Bitter leaf soup, also known as Ofe Onugbu, is a popular, traditional soup enjoyed by different tribes in Nigeria. It can be eaten with various fufu dishes and is so healthy and satisfying!
Bitter leaf soup is a savory and filling Nigerian soup, commonly eaten with fufu. It has a slightly bitter taste but most Nigerians swear by its nutritional and health benefits. This soup is made with a leafy green, native to parts of Africa, known as Bitter leaf.
Bitter leaf, also known as Vernonia amygdalina, is a plant with a host of health benefits, popularly known for its strong, bitter taste. In Nigeria, bitter leaf is called Onugbu by the Igbos, Ewuro by the Yorubas, and Shuwaka by the Hausa tribe.
Well, as the name implies, bitter leaf is actually quite bitter when you taste it. It is not eaten in its raw bitter form because it will be quite unpleasant but is rinsed out several times till the “bitterness” is severely reduced.
The bitter taste is never thoroughly washed off, though; you still taste hints of bitterness when eating this soup. It becomes sort of an acquired taste, the way you also get used to apple cider vinegar or lime.
Bitter leaf is very popular in Nigeria and parts of Africa, not only because it is cheap and readily available but also because of its numerous health benefits.
African bitter leaf is used to treat malaria, help lower blood pressure, and treat gut and abdominal issues.
In some African countries, like Nigeria, bitter leaf is very easily available, and you can get it from the marketplace or grow your own. If you live in a country where bitter leaf is not grown, your best bet is to buy it frozen from an African store if there is one near you.
The advantage of buying frozen is that the bitter leaf is already thoroughly washed, which reduces its bitterness and drastically cuts down on prep time.
I like to buy a bunch of frozen bitter leaves and store them in the freezer till I’m ready to cook with them.
- Bitter leaf: You can use fresh, frozen, or dried bitter leaf for this soup.
- Ground egusi seeds (melon seeds): Egusi seeds are used to thicken the soup. You can also get them from an African store.
- Meat/proteins: I use beef, but you can use goat meat or any animal protein of choice. To save time, I used cooked beef for this recipe. I also added smoked catfish for variety.
- Other vegetables: tomatoes, red bell pepper, habanero pepper, onions.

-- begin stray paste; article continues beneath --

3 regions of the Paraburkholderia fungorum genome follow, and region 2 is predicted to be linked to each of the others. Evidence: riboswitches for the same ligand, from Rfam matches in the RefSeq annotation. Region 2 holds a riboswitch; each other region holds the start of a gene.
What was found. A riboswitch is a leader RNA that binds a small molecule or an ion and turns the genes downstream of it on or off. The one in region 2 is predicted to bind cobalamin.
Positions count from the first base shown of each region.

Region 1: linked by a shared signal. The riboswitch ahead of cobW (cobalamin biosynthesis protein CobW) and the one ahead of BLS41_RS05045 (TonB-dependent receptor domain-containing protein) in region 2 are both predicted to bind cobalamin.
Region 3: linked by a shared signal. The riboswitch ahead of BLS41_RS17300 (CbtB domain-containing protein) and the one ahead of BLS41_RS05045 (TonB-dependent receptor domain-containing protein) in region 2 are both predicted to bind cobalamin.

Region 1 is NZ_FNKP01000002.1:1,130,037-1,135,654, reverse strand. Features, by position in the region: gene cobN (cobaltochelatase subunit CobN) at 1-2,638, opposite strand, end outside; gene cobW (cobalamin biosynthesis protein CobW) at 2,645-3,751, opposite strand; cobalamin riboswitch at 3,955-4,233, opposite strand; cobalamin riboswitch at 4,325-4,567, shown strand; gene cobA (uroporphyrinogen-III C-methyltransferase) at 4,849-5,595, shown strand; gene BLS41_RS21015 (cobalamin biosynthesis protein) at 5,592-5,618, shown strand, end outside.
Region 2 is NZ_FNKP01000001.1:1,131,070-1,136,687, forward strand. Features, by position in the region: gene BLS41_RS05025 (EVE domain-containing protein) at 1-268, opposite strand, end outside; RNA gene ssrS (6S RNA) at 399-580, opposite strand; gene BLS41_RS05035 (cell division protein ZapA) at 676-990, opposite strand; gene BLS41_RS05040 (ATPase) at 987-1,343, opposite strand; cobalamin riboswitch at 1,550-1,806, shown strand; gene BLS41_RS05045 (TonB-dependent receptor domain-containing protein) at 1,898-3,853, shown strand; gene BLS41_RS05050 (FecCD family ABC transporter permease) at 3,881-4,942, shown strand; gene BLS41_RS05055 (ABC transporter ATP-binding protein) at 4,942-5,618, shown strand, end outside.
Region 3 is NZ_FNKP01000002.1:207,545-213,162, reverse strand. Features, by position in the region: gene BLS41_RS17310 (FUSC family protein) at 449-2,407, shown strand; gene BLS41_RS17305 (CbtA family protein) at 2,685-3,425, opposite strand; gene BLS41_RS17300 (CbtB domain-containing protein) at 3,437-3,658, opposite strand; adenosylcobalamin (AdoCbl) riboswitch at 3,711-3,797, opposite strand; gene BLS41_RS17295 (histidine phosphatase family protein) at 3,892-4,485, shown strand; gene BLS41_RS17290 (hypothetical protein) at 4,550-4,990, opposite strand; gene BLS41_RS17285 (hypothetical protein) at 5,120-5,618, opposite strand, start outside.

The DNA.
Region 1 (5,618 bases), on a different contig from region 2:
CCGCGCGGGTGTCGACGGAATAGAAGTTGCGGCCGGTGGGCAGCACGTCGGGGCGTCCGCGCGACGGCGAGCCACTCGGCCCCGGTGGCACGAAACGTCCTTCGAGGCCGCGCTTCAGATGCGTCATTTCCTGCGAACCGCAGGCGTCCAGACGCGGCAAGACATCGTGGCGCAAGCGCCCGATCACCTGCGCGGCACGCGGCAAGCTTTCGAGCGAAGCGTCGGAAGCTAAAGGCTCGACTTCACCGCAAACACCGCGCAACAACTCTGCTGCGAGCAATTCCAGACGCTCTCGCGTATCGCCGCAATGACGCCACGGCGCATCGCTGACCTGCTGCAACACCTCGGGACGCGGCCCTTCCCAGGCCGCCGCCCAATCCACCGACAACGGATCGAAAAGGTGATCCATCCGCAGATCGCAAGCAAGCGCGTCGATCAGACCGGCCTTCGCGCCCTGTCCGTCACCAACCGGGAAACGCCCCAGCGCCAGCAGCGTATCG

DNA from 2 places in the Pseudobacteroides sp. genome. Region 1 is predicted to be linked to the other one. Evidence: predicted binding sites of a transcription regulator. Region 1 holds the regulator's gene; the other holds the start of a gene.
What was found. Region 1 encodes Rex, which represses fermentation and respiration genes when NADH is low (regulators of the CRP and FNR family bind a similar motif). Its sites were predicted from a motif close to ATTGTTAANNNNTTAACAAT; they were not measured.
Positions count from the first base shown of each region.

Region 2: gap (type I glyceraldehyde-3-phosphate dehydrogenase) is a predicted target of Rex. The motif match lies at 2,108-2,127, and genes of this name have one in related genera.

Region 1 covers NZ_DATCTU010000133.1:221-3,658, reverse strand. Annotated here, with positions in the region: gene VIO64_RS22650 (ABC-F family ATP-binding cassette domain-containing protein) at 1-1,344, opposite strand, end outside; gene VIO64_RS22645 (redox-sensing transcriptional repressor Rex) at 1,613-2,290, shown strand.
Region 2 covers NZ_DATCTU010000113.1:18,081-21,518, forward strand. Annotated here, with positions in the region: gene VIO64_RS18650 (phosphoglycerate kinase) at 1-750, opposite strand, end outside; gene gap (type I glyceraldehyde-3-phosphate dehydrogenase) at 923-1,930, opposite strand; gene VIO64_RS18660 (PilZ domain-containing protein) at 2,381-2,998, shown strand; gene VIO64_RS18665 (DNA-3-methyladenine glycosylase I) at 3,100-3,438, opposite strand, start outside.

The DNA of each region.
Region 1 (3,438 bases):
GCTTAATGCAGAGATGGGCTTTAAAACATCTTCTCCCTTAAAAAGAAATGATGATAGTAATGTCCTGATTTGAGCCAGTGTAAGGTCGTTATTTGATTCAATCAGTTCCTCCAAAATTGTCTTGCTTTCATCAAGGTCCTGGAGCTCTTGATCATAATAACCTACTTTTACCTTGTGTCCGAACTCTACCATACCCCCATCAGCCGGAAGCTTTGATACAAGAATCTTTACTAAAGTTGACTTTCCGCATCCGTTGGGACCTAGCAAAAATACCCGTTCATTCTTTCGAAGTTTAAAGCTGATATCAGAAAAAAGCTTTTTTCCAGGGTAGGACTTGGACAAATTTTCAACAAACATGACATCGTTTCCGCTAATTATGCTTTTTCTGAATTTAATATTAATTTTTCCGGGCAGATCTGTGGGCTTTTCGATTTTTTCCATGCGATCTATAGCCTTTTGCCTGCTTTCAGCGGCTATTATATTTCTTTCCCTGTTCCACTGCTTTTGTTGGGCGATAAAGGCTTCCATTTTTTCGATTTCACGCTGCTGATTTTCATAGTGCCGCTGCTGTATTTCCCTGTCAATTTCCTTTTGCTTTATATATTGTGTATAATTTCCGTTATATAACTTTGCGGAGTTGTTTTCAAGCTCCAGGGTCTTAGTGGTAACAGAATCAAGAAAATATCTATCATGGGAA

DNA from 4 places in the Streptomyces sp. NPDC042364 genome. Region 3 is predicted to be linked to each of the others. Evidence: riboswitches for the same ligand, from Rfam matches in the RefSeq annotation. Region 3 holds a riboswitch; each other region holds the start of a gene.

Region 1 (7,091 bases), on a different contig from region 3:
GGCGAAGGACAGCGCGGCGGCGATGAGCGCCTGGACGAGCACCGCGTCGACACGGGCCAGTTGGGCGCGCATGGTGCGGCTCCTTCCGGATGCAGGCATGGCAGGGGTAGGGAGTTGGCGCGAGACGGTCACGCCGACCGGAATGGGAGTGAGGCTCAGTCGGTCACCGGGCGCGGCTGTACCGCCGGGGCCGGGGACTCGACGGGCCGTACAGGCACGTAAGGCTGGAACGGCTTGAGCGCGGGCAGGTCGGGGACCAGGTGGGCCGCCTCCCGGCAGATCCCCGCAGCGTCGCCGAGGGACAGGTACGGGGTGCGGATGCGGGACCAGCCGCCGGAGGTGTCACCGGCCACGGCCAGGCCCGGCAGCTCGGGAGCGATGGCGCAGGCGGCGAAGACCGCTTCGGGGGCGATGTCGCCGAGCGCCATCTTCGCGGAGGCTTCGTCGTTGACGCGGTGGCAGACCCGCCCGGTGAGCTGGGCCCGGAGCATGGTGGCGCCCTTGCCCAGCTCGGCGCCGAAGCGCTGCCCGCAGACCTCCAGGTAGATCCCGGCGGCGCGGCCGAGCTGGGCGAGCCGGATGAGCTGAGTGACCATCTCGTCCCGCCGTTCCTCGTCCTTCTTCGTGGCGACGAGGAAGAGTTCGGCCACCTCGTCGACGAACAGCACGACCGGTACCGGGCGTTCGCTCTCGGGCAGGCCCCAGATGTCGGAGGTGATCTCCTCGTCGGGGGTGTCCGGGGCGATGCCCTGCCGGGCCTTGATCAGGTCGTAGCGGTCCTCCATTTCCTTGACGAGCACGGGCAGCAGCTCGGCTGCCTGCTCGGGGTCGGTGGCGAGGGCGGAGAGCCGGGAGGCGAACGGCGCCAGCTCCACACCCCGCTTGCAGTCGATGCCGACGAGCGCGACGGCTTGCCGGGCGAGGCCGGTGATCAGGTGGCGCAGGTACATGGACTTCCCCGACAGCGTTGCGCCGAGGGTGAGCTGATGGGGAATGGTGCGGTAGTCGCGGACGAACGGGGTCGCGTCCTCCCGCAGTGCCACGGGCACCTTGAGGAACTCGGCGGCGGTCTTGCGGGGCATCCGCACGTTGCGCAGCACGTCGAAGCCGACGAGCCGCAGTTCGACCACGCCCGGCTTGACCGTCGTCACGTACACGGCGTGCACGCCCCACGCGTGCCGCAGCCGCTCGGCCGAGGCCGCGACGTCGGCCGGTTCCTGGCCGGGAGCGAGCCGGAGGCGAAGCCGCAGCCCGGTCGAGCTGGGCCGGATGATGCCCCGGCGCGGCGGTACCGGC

- Palm oil: Most Nigerian soups are made with palm oil, but you can substitute them with olive oil if that is all you have.
- Beef stock/broth: You can use water if you don’t have any broth on hand.
- Spices: cayenne pepper, ground crayfish, bouillon powder, salt.
Prep the vegetables
- Chop the onions and blend the tomatoes and pepper with very little water.
- If using frozen bitter leaf, let it thaw out for an hour or microwave to thaw it out quickly. Rinse under running water and drain.
- If using fresh bitter leaf, wash thoroughly in plenty of water, and a little salt, till it runs clear. This might take a few tries as the water will be foamy in the beginning.
Make the soup
- Heat some palm oil in a pot and add some onions. Let the onions sauté for a minute or two.
- Pour in the blended tomatoes and peppers and cook for about 5 minutes. Add in the cooked beef, smoked fish, spices, and stock, and simmer for a few minutes.
- Pour in the ground egusi seeds and stir. Bring to a boil and simmer for 10 mins.
- Add the bitter leaf and stir together. Cook on medium-low heat till the bitter leaf is wilted. Serve and enjoy!
Bitter leaf soup stores well in the fridge for up to 5 days, and you can also freeze it for up to 3 months.
To reheat, warm it on the stove with a little water. If previously frozen, let it thaw overnight in the fridge first.
This nutritious African soup is commonly eaten with fufu, like eba or pounded yam, but you can also eat it with rice. For a low carb option, I like to eat bitter leaf soup with a healthy keto fufu dish.
- To save time, I used beef that was already cooked for this recipe. If you need to cook the beef from scratch, add an additional 40 minutes to the total cook time.
- You don’t have to use beef. Other great options are goat meat, chicken, or fish. You can mix and match and include offal meat like liver or chicken hearts.
- Add less stock if you want your soup thicker. Add more if you want it a bit more watery.
- You can use a little water if you don’t have any stock, but you will need to add more spices.
How do you reduce bitterness in bitter leaf soup?
Bitter leaf is naturally bitter so it has to be thoroughly washed to be edible. Place the leaves in a large bowl of water and add a little salt. Scrub the leaves between your hands and rinse out as the water turns foamy. Continue doing this till the water is clear.
How do you preserve washed bitter leaf?
For long-term storage, store bitter leaf in the freezer. After it has been washed, squeeze out as much water as you can and store it in the freezer in a freezer container.